Sustainable Development & Social Entrepreneurship

Dates: July 8 - July 21, 2018

The Sustainable Development & Social Entrepreneurship (SDSE) session of the Yale Young Global Scholars Program is focused on exploring innovative solutions to the greatest challenges facing the international community today, and aims to prepare students to tackle problems related to particular areas of interest, including global health, international development, environmental sustainability, and gender equality.

Students are immersed in the interdisciplinary study and active problem solving of issues identified in the United Nations’ Sustainable Development Goals, tackling topics from poverty alleviation to human rights to environmental protection to health and well-being. In the SDSE session, students develop the practical and adaptive tools of an entrepreneur to propose innovative solutions to a wide array of contemporary social, economic, and environmental problems.

If you are intrigued by any of the following (or related) questions, SDSE may be the right fit for you:

  • What are the most effective poverty alleviation strategies and how do we implement them?
  • How can we design sustainable cities?
  • What is microfinance and how does it work?
  • What humanitarian intervention strategies effectively address peacebuilding objectives?
  • How is access to education and public health interrelated?
  • How do we balance environmental protections with economic development?

Excerpt from YYGS student blog:

“The multitude of experiences represented by the participants were incredible. Every story was fascinating, revealing the lifestyles and cultures of young people around the word. However, when we shared our unique perspectives what struck me most was how interconnected we all were. I have never visited the Democratic Republic of Congo or studied Chinese, but our stories all contained a common goal: the desire to make positive change in our world. For some, that meant preserving the local flora and fauna of their backyards while others were intent on saving polar bears thousands of miles away. Even though our passions differed, everyone projected energy as a global citizen in terms of recognizing the interrelationships that each issue and challenge posed. In light of these shared core values, we were more alike than different from each other.” - Clarisa, USA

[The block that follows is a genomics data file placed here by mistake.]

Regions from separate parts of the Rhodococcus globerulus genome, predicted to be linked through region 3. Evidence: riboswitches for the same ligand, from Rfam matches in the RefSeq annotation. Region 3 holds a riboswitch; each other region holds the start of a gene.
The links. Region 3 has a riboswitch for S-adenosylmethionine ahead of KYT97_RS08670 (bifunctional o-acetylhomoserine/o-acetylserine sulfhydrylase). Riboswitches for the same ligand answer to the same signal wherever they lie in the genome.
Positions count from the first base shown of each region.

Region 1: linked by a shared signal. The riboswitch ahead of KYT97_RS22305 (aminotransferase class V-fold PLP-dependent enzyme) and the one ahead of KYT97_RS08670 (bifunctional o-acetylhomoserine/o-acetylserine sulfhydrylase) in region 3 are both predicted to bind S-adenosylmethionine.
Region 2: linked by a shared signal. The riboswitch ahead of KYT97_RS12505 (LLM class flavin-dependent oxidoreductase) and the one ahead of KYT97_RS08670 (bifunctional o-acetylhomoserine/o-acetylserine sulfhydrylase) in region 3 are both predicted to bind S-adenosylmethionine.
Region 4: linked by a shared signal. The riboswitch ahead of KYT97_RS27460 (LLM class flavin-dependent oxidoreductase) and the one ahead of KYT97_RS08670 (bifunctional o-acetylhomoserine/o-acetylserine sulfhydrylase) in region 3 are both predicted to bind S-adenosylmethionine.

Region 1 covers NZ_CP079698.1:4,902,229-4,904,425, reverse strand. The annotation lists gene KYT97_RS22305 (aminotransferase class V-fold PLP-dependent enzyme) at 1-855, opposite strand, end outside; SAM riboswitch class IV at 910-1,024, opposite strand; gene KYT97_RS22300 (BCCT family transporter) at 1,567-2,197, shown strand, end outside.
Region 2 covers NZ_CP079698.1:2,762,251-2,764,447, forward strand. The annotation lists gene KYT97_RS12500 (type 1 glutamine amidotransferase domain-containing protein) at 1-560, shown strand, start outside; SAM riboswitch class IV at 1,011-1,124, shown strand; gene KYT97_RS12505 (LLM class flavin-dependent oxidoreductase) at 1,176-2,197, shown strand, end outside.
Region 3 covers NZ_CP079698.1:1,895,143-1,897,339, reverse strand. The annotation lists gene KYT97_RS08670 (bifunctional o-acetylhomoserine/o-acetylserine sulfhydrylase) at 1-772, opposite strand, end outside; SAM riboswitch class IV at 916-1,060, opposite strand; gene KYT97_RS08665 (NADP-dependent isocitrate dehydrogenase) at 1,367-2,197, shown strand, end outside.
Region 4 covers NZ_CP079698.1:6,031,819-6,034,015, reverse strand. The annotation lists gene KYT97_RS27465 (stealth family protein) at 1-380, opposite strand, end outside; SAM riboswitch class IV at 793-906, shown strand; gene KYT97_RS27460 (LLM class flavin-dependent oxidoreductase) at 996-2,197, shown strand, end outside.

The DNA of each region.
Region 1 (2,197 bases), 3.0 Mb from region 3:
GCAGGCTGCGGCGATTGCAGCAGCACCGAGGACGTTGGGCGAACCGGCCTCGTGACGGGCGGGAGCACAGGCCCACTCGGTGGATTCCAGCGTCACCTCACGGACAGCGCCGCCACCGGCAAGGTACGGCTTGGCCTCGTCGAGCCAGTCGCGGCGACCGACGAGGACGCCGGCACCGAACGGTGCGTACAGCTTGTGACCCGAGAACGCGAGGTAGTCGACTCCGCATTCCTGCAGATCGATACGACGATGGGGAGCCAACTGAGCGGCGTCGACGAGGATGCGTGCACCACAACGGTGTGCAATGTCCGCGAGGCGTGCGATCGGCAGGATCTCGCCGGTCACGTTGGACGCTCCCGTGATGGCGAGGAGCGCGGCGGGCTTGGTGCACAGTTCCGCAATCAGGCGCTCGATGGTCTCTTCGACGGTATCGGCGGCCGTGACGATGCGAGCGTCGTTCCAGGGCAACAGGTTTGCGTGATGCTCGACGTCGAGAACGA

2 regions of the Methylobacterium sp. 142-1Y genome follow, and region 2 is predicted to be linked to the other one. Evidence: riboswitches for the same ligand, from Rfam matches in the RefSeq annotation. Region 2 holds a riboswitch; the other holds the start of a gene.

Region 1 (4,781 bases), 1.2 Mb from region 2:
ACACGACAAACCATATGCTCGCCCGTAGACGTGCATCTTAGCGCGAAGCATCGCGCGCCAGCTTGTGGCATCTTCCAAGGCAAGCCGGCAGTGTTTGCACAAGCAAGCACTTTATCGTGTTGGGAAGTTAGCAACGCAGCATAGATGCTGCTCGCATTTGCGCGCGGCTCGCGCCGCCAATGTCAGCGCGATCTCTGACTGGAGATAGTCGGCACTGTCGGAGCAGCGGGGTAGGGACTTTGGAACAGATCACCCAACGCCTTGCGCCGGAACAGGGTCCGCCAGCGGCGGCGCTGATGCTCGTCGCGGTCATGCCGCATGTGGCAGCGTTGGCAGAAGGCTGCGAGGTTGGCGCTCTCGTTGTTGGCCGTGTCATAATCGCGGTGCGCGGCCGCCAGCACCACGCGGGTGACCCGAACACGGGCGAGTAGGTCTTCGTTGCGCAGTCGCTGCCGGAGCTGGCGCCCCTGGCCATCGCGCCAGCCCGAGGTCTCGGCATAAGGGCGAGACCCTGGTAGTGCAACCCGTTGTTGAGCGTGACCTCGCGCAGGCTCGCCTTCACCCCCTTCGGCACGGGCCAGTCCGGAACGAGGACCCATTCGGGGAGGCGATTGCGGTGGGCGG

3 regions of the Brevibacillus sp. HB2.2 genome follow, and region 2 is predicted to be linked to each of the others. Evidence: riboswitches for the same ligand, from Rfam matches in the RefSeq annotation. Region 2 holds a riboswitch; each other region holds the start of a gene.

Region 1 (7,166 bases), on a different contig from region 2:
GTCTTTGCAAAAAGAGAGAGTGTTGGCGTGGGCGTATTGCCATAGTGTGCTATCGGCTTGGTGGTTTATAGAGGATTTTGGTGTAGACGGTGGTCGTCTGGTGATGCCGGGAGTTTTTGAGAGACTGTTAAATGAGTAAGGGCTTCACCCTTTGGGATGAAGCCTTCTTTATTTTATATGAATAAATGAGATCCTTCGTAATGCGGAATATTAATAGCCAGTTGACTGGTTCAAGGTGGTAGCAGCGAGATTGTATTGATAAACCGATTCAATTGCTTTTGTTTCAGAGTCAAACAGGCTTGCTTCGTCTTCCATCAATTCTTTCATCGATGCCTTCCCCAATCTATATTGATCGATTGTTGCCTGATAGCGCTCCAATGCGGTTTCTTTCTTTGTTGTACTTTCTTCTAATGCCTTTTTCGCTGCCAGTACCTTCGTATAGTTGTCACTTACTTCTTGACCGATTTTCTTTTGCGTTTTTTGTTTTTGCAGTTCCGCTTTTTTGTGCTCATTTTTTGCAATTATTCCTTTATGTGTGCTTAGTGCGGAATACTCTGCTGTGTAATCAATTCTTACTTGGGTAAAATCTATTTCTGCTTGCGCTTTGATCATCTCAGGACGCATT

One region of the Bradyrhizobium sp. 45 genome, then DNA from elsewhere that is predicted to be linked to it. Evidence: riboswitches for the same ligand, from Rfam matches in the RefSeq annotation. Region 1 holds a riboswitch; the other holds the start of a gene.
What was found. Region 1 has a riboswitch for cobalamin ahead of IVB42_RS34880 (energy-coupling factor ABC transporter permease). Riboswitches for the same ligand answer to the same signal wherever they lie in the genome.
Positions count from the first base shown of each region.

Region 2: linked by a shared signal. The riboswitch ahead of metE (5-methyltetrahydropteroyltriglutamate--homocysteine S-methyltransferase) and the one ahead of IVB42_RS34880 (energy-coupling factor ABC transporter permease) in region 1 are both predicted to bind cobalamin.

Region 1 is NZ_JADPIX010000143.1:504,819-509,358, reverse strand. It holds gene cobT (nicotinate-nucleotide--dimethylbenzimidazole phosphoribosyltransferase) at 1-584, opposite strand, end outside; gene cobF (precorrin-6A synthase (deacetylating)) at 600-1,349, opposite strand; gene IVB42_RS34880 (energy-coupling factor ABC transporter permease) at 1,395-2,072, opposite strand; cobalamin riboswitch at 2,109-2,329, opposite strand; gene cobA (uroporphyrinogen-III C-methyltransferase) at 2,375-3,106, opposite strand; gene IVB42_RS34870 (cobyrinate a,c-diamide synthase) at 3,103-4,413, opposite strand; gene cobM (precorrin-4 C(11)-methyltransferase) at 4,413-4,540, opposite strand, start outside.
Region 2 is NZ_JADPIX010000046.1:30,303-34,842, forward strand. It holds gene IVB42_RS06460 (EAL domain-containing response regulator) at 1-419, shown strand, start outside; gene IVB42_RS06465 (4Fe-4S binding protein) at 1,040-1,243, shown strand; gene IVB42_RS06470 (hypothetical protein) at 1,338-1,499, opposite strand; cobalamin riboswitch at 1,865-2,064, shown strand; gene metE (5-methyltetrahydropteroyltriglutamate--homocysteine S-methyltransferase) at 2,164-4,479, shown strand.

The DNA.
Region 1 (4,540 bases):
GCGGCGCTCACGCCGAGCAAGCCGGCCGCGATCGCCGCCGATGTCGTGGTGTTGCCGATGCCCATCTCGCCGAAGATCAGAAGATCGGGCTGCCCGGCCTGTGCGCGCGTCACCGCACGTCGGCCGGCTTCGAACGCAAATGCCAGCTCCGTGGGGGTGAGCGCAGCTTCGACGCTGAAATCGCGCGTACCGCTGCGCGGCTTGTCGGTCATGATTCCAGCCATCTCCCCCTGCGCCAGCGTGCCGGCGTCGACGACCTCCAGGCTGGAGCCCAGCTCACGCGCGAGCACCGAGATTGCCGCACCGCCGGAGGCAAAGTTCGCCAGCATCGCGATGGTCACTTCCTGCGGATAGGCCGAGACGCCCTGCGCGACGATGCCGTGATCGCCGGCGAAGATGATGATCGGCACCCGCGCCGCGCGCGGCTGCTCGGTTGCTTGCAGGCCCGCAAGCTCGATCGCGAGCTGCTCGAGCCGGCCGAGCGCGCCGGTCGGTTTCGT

Read more about SDSE straight from the blog >>

SDSE Programming Elements:

The YYGS program emphasizes an open, exploratory, and collaborative approach to learning. The curriculum helps develop analytical thinking, intellectual flexibility, written and oral communication, and teamwork skills.

  • Lectures. YYGS features lectures by renowned Yale faculty and leading practitioners in their fields. Lectures are intended to expose students to a wide array of new ideas, perspectives, and exciting new research, as well as challenge them with first-year university level material. Past YYGS lectures have included:
    • “Development and Economics of Poverty Alleviation,” by Dr. Dean Karlan, PhD, Professor of Economics at Yale University
    • “Climate Justice and Indigenous Peoples: Struggles for Recognition, Justice, and Land Rights,” by Dr. Amity Doolittle, PhD, Research Scientist in and Senior Lecturer in Forestry and Environmental Studies at the Yale School of Forestry and Environmental Studies
    • “Against Empathy,” by Dr. Paul Bloom, PhD, Brooks and Suzanne Ragen Professor of Psychology and Cognitive Science at Yale University